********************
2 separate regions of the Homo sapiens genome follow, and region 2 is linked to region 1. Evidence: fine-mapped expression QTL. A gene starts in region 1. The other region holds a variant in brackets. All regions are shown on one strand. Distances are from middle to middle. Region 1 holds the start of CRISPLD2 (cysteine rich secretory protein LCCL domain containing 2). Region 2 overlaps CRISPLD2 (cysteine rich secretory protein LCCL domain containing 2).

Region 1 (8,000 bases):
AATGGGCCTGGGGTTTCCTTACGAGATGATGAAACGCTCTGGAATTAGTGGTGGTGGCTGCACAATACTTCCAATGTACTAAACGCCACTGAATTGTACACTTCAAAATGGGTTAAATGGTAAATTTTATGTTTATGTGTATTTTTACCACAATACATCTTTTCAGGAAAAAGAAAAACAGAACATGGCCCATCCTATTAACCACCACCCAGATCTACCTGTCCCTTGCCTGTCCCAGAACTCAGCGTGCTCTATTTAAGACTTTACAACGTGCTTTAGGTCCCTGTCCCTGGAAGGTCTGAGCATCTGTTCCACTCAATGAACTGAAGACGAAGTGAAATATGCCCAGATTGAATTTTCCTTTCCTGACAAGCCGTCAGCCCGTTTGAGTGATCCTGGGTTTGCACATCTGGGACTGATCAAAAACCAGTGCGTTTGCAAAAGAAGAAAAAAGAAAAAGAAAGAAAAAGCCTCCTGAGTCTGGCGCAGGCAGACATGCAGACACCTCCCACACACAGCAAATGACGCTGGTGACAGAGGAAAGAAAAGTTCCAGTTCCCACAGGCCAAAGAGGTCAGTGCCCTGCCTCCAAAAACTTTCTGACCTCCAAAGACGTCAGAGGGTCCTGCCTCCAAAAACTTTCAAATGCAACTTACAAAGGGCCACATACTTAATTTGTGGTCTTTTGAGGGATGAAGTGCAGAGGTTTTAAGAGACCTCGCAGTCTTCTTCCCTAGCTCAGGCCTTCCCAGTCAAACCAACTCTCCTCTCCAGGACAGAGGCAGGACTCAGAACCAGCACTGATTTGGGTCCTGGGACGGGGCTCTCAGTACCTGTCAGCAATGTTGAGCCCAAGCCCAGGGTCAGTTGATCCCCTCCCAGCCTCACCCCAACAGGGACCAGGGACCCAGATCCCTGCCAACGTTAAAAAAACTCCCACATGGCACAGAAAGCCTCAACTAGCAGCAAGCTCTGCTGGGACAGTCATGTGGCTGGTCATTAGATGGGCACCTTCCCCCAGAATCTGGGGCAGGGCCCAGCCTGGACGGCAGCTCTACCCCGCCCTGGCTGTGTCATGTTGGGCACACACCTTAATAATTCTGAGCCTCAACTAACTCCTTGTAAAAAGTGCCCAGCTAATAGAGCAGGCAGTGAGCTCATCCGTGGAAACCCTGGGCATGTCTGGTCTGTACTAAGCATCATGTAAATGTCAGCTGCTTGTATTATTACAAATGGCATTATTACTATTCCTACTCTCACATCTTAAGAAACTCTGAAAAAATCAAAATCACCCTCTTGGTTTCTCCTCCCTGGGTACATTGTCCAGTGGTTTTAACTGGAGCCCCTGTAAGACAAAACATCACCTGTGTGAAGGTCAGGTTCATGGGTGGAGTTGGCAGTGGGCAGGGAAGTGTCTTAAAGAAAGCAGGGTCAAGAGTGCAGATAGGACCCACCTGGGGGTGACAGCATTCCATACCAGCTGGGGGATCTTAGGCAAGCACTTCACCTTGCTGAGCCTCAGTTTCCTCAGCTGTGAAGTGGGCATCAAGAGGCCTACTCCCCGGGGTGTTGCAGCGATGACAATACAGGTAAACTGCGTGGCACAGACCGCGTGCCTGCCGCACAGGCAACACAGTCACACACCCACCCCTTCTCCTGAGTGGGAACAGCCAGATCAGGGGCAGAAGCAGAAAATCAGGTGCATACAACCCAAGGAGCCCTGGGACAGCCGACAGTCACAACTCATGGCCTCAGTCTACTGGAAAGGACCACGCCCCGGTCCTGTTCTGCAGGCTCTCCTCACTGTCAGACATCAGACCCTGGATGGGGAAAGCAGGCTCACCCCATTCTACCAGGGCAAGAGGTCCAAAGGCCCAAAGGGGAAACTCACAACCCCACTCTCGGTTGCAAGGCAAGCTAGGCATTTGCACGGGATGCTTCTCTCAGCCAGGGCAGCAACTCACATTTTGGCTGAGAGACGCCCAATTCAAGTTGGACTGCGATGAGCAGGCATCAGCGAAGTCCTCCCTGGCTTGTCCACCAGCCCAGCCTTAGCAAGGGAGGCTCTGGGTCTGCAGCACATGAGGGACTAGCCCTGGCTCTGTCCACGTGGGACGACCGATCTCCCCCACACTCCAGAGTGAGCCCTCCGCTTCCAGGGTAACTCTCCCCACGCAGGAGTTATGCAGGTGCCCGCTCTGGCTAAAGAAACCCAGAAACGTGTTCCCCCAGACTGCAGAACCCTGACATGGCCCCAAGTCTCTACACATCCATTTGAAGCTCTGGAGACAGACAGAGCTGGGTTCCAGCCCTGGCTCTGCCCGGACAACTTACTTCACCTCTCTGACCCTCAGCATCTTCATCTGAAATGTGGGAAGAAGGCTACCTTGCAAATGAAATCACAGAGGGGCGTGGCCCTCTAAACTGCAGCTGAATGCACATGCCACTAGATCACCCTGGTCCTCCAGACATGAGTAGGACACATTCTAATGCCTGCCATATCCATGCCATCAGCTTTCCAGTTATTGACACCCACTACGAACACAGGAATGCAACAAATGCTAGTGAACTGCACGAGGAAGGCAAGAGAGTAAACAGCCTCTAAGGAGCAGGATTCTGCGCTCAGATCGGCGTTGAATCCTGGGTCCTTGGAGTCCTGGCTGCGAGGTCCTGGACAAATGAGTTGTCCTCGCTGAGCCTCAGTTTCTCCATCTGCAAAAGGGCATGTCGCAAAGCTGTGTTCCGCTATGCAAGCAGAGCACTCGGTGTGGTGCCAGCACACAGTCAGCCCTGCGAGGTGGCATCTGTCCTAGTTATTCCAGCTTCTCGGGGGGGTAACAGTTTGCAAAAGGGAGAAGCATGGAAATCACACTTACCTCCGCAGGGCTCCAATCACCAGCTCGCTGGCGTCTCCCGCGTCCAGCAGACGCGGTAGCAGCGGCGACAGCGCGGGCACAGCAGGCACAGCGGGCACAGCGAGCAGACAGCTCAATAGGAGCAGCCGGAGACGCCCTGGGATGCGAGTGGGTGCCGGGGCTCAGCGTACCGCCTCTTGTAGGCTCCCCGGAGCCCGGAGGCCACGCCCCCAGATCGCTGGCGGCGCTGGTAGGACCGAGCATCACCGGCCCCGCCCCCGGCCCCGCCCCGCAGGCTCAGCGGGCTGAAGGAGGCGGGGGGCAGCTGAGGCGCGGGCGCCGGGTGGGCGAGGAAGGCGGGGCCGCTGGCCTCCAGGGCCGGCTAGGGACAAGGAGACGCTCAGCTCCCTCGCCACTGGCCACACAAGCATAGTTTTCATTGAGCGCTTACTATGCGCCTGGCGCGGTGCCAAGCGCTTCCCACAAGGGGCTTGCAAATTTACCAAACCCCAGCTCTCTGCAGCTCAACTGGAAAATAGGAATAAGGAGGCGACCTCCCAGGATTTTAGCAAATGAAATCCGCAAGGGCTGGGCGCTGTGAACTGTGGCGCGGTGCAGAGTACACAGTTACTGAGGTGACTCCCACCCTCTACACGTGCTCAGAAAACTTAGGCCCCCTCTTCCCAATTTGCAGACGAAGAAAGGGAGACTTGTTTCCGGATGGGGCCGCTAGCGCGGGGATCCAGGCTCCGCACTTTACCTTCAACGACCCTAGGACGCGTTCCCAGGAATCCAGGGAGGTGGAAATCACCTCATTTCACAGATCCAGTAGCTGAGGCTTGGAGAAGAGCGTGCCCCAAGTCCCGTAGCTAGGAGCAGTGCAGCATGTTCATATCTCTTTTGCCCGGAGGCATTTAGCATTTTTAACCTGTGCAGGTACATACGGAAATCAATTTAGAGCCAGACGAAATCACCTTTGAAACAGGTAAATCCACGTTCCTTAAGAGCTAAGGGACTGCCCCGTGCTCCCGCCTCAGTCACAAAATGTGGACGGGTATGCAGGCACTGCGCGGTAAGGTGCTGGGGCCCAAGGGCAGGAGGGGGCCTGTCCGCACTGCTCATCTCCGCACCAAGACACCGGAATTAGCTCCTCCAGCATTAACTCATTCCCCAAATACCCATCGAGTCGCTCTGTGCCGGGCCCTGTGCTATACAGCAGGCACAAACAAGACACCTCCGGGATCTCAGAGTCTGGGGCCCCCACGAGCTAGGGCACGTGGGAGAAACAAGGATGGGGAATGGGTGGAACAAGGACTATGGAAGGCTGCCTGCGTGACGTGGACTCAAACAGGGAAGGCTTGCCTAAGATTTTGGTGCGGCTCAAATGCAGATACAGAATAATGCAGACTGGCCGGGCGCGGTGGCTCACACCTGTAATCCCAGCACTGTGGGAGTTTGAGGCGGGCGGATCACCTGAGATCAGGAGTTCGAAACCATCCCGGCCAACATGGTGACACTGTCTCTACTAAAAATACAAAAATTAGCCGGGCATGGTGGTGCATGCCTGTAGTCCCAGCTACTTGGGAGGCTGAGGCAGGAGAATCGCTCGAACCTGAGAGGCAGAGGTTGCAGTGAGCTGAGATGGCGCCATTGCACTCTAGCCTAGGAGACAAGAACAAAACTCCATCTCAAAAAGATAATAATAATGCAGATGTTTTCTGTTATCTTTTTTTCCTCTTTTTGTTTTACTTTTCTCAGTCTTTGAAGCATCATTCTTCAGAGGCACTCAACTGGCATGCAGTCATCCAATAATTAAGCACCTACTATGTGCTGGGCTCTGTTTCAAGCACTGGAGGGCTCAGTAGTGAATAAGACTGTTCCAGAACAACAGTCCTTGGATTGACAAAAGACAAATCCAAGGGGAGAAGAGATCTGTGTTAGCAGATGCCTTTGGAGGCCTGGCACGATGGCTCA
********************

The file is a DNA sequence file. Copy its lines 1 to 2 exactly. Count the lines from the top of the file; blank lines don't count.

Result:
2 separate regions of the Homo sapiens genome follow, and region 2 is linked to region 1. Evidence: fine-mapped expression QTL. A gene starts in region 1. The other region holds a variant in brackets. All regions are shown on one strand. Distances are from middle to middle. Region 1 holds the start of CRISPLD2 (cysteine rich secretory protein LCCL domain containing 2). Region 2 overlaps CRISPLD2 (cysteine rich secretory protein LCCL domain containing 2).

Region 1 (8,000 bases):